As we expected, the inflamed climate of late 2014 produced majority support for (the rather aggressive) Bill C-51. As in other earlier tracking, we found that concerns with civil liberties and privacy have begun exerting more influence and support for the bill has dropped accordingly. We have seen a dramatic net drop of nearly 15 points (and support will probably continue to erode) and there is no party constituency outside of the Conservatives that clearly supports this bill. It may be that Thomas Mulcair’s rise is in some measure linked to anticipating where the public would be on this issue.
The evolution of public opinion on this issue, as with other issues around ISIS, underlines the paradoxical gap between a public withdrawing support from the Mr. Harper’s key positions (as well as a brutal outlook on the economy) and a Prime Minister that manages to hang on to a modest lead in vote intention. It appears that this anomaly is a product of Mr. Harper appearing to be clear, consistent, and values-based over the past several months.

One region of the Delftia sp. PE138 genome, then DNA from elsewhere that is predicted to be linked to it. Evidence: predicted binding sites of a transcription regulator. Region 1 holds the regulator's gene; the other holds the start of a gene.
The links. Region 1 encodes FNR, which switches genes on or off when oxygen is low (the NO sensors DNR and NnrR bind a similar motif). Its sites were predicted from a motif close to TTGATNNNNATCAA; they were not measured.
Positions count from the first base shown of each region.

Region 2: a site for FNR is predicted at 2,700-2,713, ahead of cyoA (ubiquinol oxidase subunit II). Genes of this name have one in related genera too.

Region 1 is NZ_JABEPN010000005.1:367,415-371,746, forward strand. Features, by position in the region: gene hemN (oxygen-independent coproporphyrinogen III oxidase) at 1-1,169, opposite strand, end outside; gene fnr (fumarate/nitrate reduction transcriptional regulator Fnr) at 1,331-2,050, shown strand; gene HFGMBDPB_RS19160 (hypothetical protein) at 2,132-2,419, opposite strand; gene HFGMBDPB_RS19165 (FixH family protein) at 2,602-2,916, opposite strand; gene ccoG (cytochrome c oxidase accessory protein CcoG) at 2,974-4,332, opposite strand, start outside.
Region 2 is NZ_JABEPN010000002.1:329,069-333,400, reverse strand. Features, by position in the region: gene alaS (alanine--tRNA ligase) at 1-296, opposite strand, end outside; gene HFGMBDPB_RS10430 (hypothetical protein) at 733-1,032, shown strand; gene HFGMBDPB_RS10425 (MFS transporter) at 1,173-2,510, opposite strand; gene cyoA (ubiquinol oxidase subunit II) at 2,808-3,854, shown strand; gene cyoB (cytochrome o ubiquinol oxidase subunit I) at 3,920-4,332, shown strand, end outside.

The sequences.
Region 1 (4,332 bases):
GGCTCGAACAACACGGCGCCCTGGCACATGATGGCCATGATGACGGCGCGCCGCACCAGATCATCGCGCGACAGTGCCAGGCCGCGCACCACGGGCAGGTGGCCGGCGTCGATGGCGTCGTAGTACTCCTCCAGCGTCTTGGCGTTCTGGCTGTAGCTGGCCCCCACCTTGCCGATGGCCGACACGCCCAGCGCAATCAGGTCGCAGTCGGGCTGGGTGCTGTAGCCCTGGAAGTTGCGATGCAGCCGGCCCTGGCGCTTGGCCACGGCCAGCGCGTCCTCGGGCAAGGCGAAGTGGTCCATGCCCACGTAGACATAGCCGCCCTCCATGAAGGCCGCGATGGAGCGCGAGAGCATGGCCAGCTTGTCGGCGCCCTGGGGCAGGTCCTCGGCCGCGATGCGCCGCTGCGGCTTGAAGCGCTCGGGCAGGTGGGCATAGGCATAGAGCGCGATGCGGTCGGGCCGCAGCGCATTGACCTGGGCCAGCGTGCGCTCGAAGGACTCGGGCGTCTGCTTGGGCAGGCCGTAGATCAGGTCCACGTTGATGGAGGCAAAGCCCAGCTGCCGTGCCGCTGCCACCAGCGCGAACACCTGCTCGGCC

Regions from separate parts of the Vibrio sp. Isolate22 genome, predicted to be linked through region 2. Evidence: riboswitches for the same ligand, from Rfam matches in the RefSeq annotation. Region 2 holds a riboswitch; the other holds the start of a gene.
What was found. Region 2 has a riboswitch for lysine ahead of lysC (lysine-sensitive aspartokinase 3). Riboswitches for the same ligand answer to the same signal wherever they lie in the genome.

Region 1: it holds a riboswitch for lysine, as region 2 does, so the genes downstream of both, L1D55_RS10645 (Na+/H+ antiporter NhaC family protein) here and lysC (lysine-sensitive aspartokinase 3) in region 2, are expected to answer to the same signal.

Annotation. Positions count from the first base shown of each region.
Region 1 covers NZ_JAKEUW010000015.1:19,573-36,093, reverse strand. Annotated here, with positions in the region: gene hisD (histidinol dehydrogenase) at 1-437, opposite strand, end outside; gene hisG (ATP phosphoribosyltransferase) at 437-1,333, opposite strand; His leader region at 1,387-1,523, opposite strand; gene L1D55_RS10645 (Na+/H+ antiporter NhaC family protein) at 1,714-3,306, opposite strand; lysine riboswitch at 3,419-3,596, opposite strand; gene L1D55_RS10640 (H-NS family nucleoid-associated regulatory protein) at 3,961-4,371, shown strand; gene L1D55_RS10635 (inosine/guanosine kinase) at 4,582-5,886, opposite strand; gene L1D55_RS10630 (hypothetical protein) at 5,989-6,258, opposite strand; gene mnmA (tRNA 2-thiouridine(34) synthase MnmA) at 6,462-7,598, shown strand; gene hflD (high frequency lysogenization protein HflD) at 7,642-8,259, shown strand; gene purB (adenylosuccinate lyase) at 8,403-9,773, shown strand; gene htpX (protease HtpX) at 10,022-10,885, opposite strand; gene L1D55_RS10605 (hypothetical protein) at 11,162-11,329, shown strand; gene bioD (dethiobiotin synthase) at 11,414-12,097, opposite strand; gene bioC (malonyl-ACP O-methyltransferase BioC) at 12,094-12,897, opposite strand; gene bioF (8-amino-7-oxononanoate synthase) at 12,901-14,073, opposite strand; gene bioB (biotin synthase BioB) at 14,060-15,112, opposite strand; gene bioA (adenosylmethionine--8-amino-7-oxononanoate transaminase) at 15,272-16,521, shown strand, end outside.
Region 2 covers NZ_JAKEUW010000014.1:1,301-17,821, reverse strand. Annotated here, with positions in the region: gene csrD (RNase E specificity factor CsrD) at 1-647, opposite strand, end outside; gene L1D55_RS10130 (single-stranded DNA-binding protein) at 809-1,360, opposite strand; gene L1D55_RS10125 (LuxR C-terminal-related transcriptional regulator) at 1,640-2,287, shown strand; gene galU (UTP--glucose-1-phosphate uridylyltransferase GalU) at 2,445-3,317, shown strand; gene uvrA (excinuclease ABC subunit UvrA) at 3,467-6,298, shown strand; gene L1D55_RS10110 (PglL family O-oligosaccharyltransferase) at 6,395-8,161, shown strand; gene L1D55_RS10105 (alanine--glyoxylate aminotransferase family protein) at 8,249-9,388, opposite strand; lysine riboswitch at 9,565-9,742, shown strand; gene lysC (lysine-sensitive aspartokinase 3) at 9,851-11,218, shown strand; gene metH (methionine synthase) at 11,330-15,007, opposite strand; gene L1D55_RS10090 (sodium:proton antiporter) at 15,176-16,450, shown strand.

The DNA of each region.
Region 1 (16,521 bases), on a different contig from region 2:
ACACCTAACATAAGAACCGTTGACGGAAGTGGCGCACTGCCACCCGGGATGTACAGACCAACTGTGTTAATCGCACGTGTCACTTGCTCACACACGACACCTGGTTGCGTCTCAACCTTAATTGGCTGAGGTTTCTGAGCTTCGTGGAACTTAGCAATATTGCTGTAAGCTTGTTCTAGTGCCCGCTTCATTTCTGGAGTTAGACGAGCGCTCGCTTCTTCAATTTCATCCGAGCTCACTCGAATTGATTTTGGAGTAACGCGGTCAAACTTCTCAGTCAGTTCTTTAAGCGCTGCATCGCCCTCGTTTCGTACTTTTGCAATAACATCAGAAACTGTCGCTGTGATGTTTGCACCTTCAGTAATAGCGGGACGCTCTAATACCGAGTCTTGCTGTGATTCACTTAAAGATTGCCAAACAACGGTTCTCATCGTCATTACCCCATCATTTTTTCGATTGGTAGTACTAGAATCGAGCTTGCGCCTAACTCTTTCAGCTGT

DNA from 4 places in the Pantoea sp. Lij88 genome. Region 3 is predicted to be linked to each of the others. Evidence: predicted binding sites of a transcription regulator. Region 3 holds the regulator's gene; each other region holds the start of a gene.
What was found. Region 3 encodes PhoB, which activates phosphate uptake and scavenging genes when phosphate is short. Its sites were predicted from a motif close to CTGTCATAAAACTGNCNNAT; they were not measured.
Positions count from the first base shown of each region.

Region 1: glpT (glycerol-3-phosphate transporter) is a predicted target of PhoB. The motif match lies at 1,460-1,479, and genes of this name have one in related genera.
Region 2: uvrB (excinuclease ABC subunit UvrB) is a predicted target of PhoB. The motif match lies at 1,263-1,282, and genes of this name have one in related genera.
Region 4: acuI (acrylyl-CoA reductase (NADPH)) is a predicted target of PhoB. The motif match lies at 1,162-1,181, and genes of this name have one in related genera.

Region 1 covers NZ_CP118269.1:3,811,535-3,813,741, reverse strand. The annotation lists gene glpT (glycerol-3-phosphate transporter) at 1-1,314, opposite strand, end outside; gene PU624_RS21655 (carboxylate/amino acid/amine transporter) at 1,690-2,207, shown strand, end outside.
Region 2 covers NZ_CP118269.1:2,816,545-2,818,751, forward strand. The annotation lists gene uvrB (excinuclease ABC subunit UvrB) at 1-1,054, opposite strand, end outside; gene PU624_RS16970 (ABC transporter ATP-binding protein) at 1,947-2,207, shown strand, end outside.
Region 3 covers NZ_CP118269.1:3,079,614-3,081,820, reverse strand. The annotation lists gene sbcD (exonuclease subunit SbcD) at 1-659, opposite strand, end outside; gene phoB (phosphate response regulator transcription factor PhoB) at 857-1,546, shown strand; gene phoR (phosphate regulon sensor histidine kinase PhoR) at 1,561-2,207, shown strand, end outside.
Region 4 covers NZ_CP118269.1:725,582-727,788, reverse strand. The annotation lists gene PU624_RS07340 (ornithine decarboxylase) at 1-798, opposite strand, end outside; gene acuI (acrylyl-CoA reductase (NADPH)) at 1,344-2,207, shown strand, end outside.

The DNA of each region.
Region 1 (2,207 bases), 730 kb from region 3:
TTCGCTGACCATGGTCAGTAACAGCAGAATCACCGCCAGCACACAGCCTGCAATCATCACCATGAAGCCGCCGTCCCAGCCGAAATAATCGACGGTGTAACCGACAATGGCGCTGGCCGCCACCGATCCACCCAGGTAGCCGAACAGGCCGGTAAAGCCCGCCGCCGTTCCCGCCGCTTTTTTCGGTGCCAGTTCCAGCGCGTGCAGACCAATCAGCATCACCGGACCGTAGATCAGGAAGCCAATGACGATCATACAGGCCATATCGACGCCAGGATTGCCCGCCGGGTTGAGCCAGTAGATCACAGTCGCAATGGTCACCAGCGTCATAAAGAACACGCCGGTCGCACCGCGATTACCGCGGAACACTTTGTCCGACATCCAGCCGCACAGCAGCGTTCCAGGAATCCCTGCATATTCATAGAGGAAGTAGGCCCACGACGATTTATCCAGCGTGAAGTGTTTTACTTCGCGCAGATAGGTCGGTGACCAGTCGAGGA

Direction of Country/Government
This study was conducted using High Definition Interactive Voice Response (HD-IVR™) technology, which allows respondents to enter their preferences by punching the keypad on their phone, rather than telling them to an operator. In an effort to reduce the coverage bias of landline only RDD, we created a dual landline/cell phone RDD sampling frame for this research. As a result, we are able to reach those with a landline and cell phone, as well as cell phone only households and landline only households.
The field dates for this survey are March 25-31, 2015. In total, a random sample of 3,901 Canadian adults aged 18 and over responded to the survey. The margin of error associated with the total sample is +/-1.6 percentage points, 19 times out of 20.
Please note that the margin of error increases when the results are sub-divided (i.e., error margins for sub-groups such as region, sex, age, education). All the data have been statistically weighted by age, gender, region, and educational attainment to ensure the sample’s composition reflects that of the actual population of Canada according to Census data.
Click here for the full report: Full Report (April 2, 2015)